If you've got bronchitis or another respiratory infection, such as the cold or flu, what you eat and drink may help to at least temporarily improve your symptoms as you're undergoing treatment. Fluids are particularly important, with hot liquids, such as soup, having a slight advantage over cold. When it comes to soup, homemade chicken noodle soup may be one of the best choices, although there hasn't been much research comparing different types of soup. Consult your doctor before making any changes to your diet while you're receiving treatment for bronchitis.
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A review article published in Food Science and Technology in 2008 notes that chicken soup can help limit fatigue and other cold symptoms. Fluids help keep you from becoming dehydrated and loosen mucus, helping you to breathe a little better by limiting congestion. Warm liquids like chicken soup also help soothe sore throats. In fact, the Milton S. Hershey Medical Center recommends chicken soup to help treat acute bronchitis. Chicken soup may be better than other types of soup as chicken contains lots of cystine, an amino acid that is similar to a medication sometimes used to treat bronchitis.
It may also be beneficial due to the placebo effect -- that is, if people believe it will help them feel better, it will.
Bland chicken noodle soup won't be as helpful as a version that contains ingredients that make your nose run and your eyes water, according to an article published in The New York Times in 1999. This helps clear up your sinuses and make you less congested. Consider including hot peppers, mustard, garlic, wasabi, ginger, curry powder or horseradish in your chicken soup. These can even be added to canned chicken noodle soups for those who aren't up to making soup from scratch.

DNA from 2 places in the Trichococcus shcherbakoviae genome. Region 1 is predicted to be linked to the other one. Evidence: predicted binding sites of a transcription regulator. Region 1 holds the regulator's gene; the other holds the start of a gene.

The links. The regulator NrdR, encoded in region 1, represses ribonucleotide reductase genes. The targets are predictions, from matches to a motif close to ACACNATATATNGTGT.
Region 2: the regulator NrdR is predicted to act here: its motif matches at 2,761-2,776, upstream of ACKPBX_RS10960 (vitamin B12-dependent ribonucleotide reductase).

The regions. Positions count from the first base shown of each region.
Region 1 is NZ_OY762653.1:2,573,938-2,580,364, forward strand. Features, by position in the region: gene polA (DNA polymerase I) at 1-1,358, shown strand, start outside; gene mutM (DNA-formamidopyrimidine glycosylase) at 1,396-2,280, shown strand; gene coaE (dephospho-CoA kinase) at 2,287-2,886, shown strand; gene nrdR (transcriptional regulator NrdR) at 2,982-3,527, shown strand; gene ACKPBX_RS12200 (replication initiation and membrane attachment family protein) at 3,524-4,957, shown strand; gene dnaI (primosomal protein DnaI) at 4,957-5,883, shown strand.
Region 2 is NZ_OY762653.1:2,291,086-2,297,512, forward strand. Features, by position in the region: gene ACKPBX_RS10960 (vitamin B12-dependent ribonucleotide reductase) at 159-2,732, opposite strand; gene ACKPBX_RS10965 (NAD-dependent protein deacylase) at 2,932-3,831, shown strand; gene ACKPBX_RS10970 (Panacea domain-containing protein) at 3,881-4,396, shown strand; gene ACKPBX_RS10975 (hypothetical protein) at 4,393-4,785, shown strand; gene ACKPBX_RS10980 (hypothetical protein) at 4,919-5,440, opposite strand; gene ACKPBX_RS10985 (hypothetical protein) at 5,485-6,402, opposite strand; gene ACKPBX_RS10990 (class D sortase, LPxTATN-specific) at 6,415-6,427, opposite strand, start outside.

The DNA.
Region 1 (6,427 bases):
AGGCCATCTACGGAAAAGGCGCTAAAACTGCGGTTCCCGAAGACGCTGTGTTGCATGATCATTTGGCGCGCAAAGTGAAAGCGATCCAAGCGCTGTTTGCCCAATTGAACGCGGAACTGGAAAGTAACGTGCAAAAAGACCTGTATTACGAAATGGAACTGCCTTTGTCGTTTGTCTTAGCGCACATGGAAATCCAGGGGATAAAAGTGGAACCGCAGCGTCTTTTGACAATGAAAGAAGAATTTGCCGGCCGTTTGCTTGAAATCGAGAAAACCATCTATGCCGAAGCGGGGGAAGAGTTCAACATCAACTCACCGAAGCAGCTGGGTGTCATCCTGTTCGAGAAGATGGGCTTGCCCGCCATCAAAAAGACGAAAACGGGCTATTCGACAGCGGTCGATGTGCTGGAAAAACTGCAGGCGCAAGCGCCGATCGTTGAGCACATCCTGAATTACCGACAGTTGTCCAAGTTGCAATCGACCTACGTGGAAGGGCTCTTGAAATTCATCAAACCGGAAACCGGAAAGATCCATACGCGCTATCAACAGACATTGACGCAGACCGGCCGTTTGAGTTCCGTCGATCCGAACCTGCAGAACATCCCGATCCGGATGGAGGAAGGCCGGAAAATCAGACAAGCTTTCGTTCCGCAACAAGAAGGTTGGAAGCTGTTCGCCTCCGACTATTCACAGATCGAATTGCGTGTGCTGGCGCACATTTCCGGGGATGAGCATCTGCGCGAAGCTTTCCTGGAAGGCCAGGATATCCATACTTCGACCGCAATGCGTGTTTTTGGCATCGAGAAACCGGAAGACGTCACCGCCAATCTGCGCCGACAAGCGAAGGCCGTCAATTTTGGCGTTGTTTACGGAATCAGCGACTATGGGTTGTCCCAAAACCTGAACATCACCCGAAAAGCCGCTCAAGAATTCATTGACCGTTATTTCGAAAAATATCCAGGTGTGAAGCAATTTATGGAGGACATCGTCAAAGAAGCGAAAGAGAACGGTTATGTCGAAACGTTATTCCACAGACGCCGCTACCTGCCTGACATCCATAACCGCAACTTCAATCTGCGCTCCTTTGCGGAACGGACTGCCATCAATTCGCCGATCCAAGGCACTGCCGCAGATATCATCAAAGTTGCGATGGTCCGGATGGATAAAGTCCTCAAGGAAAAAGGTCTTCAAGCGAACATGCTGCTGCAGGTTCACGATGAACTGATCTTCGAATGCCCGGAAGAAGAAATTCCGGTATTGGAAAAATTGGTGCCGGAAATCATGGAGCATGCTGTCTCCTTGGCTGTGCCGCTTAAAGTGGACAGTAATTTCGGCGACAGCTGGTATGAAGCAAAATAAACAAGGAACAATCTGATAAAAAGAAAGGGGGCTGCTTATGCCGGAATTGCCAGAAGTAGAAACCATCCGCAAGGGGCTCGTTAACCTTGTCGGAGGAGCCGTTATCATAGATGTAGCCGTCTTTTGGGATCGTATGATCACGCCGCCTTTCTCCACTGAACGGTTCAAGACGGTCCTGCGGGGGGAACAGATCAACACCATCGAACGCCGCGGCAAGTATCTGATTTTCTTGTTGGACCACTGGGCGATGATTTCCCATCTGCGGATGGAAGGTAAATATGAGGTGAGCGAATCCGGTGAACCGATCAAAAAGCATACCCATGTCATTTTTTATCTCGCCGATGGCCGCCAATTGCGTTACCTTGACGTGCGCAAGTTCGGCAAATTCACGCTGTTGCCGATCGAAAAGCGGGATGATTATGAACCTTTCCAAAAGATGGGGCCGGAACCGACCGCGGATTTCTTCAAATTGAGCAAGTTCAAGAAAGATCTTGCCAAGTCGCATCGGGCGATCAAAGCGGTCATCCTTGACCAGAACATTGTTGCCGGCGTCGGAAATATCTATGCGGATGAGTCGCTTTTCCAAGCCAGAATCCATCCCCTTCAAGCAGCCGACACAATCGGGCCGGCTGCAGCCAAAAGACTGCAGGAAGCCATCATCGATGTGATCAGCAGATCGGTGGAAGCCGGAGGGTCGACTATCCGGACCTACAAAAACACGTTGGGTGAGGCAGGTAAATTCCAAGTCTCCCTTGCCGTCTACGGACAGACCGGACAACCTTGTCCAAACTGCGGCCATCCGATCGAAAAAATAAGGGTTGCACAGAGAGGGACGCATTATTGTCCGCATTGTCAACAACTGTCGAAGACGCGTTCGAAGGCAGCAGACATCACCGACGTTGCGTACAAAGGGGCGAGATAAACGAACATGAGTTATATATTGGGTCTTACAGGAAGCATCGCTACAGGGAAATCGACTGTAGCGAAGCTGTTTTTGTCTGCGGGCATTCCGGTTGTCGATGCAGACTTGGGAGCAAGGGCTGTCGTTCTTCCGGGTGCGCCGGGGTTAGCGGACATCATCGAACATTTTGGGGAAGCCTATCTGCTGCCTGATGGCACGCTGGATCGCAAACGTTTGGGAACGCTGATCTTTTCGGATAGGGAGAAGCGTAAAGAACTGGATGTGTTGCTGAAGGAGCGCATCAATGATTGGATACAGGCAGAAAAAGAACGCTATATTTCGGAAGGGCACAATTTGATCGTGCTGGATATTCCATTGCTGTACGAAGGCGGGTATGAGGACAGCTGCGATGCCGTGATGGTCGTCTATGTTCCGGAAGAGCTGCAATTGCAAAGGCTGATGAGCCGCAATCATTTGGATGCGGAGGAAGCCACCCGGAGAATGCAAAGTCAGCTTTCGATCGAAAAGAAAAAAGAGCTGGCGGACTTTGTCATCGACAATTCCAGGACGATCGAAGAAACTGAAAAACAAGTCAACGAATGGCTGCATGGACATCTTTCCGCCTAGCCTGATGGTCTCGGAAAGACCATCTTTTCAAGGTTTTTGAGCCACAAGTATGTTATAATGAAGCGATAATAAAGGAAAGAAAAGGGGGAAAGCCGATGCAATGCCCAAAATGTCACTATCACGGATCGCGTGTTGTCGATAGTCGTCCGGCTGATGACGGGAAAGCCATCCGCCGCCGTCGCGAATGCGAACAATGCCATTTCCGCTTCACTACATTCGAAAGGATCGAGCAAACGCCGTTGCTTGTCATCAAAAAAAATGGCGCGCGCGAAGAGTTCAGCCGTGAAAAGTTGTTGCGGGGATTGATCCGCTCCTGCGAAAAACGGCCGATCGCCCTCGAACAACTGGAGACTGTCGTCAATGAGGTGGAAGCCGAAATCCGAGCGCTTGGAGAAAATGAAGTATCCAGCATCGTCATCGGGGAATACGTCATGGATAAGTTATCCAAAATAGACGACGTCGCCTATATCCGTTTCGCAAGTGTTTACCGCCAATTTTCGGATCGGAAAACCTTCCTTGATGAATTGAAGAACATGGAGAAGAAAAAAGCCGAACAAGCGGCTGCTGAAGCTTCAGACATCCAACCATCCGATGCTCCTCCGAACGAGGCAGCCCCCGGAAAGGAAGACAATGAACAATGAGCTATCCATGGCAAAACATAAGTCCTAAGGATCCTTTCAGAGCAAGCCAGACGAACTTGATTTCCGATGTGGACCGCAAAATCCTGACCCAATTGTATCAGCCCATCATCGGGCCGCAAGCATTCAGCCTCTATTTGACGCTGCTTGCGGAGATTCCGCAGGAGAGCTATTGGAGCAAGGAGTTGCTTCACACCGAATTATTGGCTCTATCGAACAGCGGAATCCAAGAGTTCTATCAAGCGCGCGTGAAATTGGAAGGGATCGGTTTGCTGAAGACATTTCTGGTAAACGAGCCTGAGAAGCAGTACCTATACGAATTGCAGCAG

If you're vegetarian or just don't like chicken soup, any other broth-based soup may be helpful, especially if it is a bit spicy. Asian hot and sour soup, a vegetarian version of the Indian soup mulligatawny and miso soup are all good choices. Soups with vegetables and protein sources, such as tofu or egg, will also help you fit in the nutrients you need even when you're not feeling so great.
Soup will only help temporarily with your symptoms and won't actually cure your bronchitis. You'll need to see a doctor for medical treatment. Using a humidifier and taking an over-the-counter medication that includes expectorants may help relieve bronchitis symptoms. If your symptoms don't improve after a week or get worse or if you have trouble breathing, call your doctor.
- The New York Times: So Listen to Mother Already: For Flu, Take Chicken Soup
- Milton S. Hershey Medical Center: Bronchitis
- University of Minnesota Masonic Children's Hospital: When Your Child Has Bronchitis
- Food Science and Technology: Advance in Nutritional Components and Dietotherapy Function of Chicken Soup
- The Kitchn: 5 Soups to Soothe a Cold